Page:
3D Vision Surround Playable Experiences
Now that we have those 3D Vision benchmarks out of the way, let’s talk about the best playable settings that we found on several titles for 3D Vision Surround and how the gaming experiences felt using them.

Metro 2033

By far my favorite game played during our week with the 3D Vision Surround configuration was Metro 2033.  Not only is the game just gorgeous to look at in the traditional 2D mode but the game was built with some great 3D effects in place as well.  In particular, the floating lit up dust particles actually come out of the screen in some cases and really add to the atmosphere of the title.

Of course, it is impossible for us to show you our 3D gaming experiences in any photos or video and it is really something you’ll have to see in person yourself.  I was able to run the game pretty well at 4800×900 with High settings and AA disabled though honestly the frame rate dipped a bit lower than I would have liked in some tense sequences.  Running the game at “Normal” rather than “High” would definitely fix that problem but again the visual effects that are added with the move to “High” are part of the charm of the game for me. 

DiRT 2

I have to say upfront that this is a non-recommended game for 3D Vision according to NVIDIA but I wanted to give it a try anyway as it was the most recently installed driving game on our test rig. 

There are some visual bugs including a ghosting effect around the car in direct sun light as well instances where the dirt/dust that is kicked up by the cars isn’t rendered at a depth that is correct.  Even with those issues I found that the game was more fun to play in 3D mode than in 2D mode when looking through the cockpit view or the hood-camera view.  Again, though NVIDIA recommends against it, I thought DiRT 2 played pretty well in 3D mode. 

If you are looking for an NVIDIA-approved 3D racing title you could always try out GRID, Burnout: Paradise or Need for Speed: Shift. 

Left 4 Dead 2

After getting past the issues of not being able to run at 5760×1080 with AA enabled, Left 4  Dead 2 turned out to be just as much fun in 3D Vision as the original was; more so now that we are in 3D Vision Surround!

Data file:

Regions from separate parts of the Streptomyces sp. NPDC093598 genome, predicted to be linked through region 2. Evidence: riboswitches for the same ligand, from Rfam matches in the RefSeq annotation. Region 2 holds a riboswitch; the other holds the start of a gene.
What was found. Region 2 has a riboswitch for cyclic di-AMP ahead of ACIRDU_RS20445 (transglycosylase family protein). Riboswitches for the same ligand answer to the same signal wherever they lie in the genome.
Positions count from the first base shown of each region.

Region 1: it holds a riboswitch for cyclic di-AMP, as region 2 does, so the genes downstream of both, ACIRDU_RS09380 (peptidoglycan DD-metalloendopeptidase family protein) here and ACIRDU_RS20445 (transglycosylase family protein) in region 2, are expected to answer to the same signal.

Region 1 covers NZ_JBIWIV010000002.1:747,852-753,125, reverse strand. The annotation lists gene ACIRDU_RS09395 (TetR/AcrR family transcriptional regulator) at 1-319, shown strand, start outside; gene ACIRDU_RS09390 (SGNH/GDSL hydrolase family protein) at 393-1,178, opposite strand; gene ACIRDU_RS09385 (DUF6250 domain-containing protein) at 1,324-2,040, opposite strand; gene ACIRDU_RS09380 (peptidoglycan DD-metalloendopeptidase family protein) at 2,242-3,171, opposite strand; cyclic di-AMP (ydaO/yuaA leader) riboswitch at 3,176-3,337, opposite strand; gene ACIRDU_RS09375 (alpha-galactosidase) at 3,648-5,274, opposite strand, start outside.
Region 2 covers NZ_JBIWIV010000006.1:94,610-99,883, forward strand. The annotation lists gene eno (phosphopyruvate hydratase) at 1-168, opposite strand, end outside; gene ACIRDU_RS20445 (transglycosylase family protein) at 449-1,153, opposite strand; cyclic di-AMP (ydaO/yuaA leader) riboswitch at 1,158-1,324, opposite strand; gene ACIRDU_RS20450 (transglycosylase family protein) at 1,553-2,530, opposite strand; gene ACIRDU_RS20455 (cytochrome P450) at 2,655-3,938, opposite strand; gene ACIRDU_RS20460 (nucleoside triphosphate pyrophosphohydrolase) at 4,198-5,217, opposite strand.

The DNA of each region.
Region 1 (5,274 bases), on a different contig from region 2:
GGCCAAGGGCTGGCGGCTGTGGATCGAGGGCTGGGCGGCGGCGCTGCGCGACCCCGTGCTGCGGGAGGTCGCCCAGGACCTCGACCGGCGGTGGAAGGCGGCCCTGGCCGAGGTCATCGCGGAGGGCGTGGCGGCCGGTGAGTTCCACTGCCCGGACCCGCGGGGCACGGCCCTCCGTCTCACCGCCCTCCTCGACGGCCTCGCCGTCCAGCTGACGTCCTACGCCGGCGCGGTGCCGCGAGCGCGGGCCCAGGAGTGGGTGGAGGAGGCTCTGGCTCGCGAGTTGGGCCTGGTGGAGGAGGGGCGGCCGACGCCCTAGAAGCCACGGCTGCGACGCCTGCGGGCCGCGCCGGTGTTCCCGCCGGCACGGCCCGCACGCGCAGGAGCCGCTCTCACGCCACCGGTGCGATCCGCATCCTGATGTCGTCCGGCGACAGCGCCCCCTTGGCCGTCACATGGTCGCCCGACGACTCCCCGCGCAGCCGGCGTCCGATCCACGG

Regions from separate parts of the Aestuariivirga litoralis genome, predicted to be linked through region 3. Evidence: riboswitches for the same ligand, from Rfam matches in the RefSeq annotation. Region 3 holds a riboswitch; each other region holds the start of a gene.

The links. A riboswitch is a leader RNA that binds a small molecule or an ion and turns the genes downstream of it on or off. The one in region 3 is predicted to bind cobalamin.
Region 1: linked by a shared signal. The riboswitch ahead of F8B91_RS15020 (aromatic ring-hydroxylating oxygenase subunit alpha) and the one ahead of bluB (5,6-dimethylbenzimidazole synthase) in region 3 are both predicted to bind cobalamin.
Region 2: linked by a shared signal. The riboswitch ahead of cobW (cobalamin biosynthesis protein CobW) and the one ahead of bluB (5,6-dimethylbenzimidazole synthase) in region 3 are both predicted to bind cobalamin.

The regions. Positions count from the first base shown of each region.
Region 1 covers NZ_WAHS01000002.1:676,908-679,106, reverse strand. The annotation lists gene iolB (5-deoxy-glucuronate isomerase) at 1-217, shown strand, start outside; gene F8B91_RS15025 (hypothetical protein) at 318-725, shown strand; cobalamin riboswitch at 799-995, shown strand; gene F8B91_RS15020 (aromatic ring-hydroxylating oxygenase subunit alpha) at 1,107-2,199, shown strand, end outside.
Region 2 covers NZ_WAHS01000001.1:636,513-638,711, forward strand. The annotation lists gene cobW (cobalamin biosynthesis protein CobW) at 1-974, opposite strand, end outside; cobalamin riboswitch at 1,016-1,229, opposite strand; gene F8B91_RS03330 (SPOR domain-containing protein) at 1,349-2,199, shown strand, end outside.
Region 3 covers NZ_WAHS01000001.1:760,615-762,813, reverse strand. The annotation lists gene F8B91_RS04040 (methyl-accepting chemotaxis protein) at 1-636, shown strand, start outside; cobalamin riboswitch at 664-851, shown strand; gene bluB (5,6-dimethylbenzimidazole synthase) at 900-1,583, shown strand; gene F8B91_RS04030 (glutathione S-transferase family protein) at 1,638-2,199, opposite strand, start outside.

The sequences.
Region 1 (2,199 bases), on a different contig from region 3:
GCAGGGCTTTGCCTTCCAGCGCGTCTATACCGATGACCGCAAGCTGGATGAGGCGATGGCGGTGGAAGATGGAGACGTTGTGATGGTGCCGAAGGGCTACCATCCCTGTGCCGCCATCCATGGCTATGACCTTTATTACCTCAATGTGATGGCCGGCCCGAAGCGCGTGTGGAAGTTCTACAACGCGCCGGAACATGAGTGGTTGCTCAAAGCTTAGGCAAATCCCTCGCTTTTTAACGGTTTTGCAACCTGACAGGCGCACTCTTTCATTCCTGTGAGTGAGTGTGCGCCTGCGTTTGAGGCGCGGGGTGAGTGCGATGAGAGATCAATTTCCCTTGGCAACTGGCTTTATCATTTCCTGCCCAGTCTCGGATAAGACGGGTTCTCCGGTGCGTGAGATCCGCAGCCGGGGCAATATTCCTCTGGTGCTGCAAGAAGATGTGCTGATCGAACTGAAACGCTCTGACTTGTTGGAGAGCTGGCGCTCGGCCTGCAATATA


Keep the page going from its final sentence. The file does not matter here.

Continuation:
The main problem I had with this title was the labels for each character being rendered at screen depth rather than character depth which forced me to change focus quite frequently.  Other than that, blasting away at zombies in 3D at 5760×1080 is truly an awesome experience and this is one of those games that is just able to sell 3D almost completely on its own. 

Batman: Arkham Asylum

Yeah, third person action games are great when combined with both surround gaming and 3D Vision effects and Batman is one of the best examples of that.  While I didn’t make a video of it running on the new NVIDIA setup, this one from our Eyefinity evaluation should get the point across pretty well.

Now, add on to that the 3D effects that 3D Vision provides and you really do have a much more impressive game play experience.  The game is able to run at 5760×1080 without a problem and though NVIDIA recommends turning off AA completely I found 2xAA added a lot to the game overall.  There is nothing quite like fighting the ivy plants or swinging from gargoyle to gargoyle using 3D Vision and it really makes the game stand out.

Call of Duty Modern Warfare 2, STALKER Shadow of Chernobyl, Far Cry 2

Playing standard first person shooters using 3D Vision Surround creates an interesting mix of technologies.  While I am still of the mindset that the fisheye effects on the side monitors are annoying, it is not a deal killer for me personally.  When it comes to 3D effects, all three of these games play VERY well and are rated at either Excellent or Good by NVIDIA’s standards.

Again, the only issues pop up when it comes to the targeting reticules and what depth they render at.  If they render at the targets depth (ie, it varies on what it is pointed at) that is the best case scenario otherwise your eyes are again forced to quickly shift between focusing on a target well out in the distance or the crosshair right in front of you. 

Overall, after spending some time with the 3D Vision version of NVIDIA Surround I have to agree that it provides a killer experience and is well worth having, if you can afford (or convince yourself you can afford) the price hike it takes to get 3D-ready hardware.  The problem for NVIDIA continues to be, as it always has been, getting people in front of 3D-ready monitors and getting hands on time with the technology; we’d even recommend long-time game play sessions to make sure all goes well.  Only then will users be able to decide if spending that extra cash is worth it for them.

You can see the entire listing of 3D Vision-ready games at NVIDIA’s website and see what comments and recommendations they make for your favorite titles. 

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